Martin Ingram’s Allegations
The Lawyers Committee conducted a series of interviews with a former FRU officer, who spoke to us under the pseudonym “Martin Ingram.” According to Ingram, there were three separate UDA plans to assassinate Patrick Finucane. The first two plans were thwarted, but the third succeeded. Ingram claimed that both the FRU and Special Branch knew that the UDA was targeting Patrick Finucane. He said that they also knew, prior to the killing, that there had already been two attempts on his life. Despite this, Finucane was not warned of the dangers that he faced.
Ingram told the Lawyers Committee that he did not know whether the FRU had advance knowledge of the third plan. He explained that although Brian Nelson was responsible for gathering intelligence for UDA killing teams, he would not necessarily have known the date and time of impending attacks. Martin Ingram believed that Special Branch must have had advance knowledge of the third attack, however, given its own sources within the UDA in West Belfast. Ingram told us that Special Branch should have been electronically monitoring the weapons under William Stobie’s control. He also told us that he knew with “cast iron certainty” that the leader of the UDA in West Belfast was working for Special Branch at the time of Finucane’s murder. This UDA leader, Tommy “Tucker” Lyttle, was in charge of both Nelson and Stobie. Ingram claimed that it was Lyttle who instructed Nelson to compile targeting information on Finucane.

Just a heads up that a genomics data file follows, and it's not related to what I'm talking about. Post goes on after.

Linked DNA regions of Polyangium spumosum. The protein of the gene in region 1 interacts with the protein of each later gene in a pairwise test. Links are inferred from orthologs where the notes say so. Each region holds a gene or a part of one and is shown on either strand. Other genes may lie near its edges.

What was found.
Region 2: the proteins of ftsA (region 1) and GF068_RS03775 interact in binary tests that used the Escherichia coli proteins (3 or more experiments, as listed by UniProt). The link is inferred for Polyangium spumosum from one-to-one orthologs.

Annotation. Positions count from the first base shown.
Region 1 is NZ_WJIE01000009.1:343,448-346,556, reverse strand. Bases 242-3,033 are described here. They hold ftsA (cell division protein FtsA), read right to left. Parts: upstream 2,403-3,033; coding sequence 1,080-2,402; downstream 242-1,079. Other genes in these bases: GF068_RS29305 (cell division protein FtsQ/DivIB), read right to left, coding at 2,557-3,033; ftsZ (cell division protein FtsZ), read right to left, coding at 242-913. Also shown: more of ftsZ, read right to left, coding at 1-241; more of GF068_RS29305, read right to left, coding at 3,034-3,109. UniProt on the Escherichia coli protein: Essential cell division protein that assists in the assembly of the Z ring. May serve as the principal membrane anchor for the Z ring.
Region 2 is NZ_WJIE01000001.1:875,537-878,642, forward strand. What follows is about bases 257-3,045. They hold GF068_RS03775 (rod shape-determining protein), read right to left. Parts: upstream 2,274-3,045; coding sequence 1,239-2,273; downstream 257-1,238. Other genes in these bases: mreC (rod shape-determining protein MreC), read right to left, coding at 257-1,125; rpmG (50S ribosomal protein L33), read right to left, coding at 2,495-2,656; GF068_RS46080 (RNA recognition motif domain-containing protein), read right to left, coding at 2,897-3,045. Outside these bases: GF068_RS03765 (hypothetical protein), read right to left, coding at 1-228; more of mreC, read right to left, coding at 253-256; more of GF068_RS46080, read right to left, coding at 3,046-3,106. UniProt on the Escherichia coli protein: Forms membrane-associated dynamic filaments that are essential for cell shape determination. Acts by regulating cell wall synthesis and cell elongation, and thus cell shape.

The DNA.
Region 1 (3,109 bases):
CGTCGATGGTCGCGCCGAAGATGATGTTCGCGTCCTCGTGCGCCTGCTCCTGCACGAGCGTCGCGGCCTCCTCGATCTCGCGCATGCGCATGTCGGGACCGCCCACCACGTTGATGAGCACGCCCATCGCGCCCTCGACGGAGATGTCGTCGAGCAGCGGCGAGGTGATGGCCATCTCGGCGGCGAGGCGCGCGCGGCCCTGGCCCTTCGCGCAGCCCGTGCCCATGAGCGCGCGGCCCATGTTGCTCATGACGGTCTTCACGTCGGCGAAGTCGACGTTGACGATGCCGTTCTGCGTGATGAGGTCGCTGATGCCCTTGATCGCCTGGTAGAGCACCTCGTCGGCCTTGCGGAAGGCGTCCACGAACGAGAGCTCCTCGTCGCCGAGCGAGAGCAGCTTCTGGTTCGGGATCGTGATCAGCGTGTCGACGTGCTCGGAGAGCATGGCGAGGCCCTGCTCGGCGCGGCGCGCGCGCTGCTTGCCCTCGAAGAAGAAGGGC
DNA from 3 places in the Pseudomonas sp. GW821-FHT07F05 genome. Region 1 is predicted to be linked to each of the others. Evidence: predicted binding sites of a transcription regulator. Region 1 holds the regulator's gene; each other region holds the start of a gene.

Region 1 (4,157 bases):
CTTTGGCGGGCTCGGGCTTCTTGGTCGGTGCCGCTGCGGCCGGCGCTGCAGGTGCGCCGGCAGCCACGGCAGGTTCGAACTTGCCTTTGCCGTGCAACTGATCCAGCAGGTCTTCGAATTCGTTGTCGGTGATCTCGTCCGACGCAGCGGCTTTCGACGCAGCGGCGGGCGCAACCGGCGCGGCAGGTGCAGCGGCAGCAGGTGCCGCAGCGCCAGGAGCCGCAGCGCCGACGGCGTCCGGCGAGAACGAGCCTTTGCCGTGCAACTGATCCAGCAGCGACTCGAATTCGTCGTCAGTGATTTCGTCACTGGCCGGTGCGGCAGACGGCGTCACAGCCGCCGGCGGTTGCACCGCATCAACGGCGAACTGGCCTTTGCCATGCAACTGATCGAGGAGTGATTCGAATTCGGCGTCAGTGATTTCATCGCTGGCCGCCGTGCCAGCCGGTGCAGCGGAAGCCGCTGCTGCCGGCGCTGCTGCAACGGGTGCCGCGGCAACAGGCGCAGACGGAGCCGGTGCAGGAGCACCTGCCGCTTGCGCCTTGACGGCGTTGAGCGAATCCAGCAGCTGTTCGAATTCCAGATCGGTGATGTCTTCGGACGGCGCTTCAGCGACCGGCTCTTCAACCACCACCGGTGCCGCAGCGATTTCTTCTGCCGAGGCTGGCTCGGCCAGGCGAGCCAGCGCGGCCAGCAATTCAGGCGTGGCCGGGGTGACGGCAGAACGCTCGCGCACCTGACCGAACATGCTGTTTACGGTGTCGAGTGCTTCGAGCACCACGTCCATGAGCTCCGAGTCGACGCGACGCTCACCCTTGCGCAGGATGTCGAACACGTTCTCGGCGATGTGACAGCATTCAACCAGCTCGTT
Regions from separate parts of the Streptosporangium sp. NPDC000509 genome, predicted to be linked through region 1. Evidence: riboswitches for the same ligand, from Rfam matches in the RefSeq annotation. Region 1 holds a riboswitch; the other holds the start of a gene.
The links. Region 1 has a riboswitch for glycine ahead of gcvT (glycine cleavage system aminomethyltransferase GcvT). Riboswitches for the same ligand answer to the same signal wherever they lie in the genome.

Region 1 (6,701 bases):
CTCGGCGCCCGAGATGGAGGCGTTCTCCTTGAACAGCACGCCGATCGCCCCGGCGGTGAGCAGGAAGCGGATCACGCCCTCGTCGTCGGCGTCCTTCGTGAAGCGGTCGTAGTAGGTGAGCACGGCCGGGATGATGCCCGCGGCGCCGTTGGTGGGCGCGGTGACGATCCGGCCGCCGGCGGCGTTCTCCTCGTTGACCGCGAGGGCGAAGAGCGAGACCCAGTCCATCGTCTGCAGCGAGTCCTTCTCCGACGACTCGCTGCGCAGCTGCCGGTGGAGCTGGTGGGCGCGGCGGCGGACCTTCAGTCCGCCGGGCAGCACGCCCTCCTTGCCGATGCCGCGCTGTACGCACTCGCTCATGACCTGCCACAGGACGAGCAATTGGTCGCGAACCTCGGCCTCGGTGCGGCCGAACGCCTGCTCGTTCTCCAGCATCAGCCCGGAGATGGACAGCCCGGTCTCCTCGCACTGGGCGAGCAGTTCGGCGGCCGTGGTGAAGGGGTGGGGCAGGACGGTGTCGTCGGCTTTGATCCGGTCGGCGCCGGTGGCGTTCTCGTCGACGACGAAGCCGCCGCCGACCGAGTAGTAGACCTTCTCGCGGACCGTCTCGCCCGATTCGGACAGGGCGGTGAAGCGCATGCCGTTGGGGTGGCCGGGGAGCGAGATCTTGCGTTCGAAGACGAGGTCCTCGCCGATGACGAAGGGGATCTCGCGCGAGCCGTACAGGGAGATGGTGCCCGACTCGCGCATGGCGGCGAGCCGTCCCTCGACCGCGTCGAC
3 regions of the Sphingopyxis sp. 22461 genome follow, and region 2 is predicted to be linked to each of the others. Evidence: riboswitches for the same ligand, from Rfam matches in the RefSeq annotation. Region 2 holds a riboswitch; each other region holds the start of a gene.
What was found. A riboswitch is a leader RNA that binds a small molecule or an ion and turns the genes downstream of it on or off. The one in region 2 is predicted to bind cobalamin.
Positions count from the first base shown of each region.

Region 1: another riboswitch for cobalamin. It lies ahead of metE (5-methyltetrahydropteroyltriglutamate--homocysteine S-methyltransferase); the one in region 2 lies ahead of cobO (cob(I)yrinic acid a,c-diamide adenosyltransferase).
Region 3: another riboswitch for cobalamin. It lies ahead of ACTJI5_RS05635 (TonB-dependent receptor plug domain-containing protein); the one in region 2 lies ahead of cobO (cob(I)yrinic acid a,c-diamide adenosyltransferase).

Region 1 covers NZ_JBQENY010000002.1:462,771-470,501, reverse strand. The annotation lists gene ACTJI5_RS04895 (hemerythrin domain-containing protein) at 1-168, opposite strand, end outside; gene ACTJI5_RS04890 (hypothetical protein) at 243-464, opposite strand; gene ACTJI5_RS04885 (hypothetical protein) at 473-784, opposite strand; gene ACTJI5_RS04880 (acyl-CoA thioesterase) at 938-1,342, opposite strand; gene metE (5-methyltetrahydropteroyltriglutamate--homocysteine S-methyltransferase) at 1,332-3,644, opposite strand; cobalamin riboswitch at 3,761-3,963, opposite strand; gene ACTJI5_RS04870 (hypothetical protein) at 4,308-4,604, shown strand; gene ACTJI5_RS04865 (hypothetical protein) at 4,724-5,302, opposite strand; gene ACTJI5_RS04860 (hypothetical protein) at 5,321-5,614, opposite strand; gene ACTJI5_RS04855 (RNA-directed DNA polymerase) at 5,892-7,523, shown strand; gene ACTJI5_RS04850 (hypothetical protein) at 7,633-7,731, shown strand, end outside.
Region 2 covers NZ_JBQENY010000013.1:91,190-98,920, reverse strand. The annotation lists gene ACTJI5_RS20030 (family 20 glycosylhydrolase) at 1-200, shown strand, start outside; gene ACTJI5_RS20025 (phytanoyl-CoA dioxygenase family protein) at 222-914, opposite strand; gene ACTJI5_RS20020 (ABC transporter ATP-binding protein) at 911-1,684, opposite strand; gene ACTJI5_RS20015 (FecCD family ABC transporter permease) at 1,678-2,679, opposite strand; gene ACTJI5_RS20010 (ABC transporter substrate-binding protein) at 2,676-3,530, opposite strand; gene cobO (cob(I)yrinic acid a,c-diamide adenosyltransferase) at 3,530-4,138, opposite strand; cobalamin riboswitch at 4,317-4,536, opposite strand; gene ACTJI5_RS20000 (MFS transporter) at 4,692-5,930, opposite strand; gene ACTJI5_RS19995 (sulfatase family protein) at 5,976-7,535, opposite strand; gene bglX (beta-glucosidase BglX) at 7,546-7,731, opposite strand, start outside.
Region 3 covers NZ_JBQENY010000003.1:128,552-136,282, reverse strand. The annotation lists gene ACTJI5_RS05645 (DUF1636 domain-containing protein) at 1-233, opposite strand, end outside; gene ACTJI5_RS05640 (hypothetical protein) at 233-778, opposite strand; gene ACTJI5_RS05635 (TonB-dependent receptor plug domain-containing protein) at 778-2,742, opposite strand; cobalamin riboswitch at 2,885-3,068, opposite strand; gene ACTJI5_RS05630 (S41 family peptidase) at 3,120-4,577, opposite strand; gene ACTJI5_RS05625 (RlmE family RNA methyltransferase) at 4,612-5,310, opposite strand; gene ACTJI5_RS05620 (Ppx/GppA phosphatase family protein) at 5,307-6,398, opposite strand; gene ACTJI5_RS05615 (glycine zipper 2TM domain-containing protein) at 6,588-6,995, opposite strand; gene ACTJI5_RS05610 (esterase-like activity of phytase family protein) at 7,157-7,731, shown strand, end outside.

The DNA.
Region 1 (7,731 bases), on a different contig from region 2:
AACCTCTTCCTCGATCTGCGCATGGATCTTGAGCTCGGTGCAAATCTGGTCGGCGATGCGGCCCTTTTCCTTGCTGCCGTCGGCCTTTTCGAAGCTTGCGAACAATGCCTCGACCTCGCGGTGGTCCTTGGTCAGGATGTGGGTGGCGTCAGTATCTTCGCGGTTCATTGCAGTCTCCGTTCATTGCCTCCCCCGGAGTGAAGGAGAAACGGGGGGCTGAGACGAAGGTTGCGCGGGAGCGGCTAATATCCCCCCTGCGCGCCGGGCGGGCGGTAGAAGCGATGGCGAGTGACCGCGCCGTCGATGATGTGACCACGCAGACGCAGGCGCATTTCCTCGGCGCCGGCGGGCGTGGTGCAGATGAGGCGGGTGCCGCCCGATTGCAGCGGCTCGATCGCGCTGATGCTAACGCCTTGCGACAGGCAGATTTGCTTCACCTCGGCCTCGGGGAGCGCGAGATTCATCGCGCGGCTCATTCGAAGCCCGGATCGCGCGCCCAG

The Possible Instigation of the Murder by RUC Officers
The allegations concerning Lyttle are highly significant in the context of reports that RUC officers actively procured Finucane’s murder. In 1992, a source found reliable by the Lawyers Committee informed us that three weeks before the killing, RUC officers told three prominent UDA men under police detention that the UDA should target Patrick Finucane. In 1995, BBC journalist John Ware published an article detailing a similar scenario. Ware had interviewed Tucker Lyttle before his death in October 1995. Lyttle confirmed that two RUC detectives had originally suggested murdering Finucane. Lyttle told Ware that when this was relayed to him, he was so astonished that he asked a “regular contact” in Special Branch why Finucane was being pushed. Lyttle claimed that this contact had not in any way discouraged the idea that Finucane should be shot.
The Prosecution and Subsequent Murder of William Stobie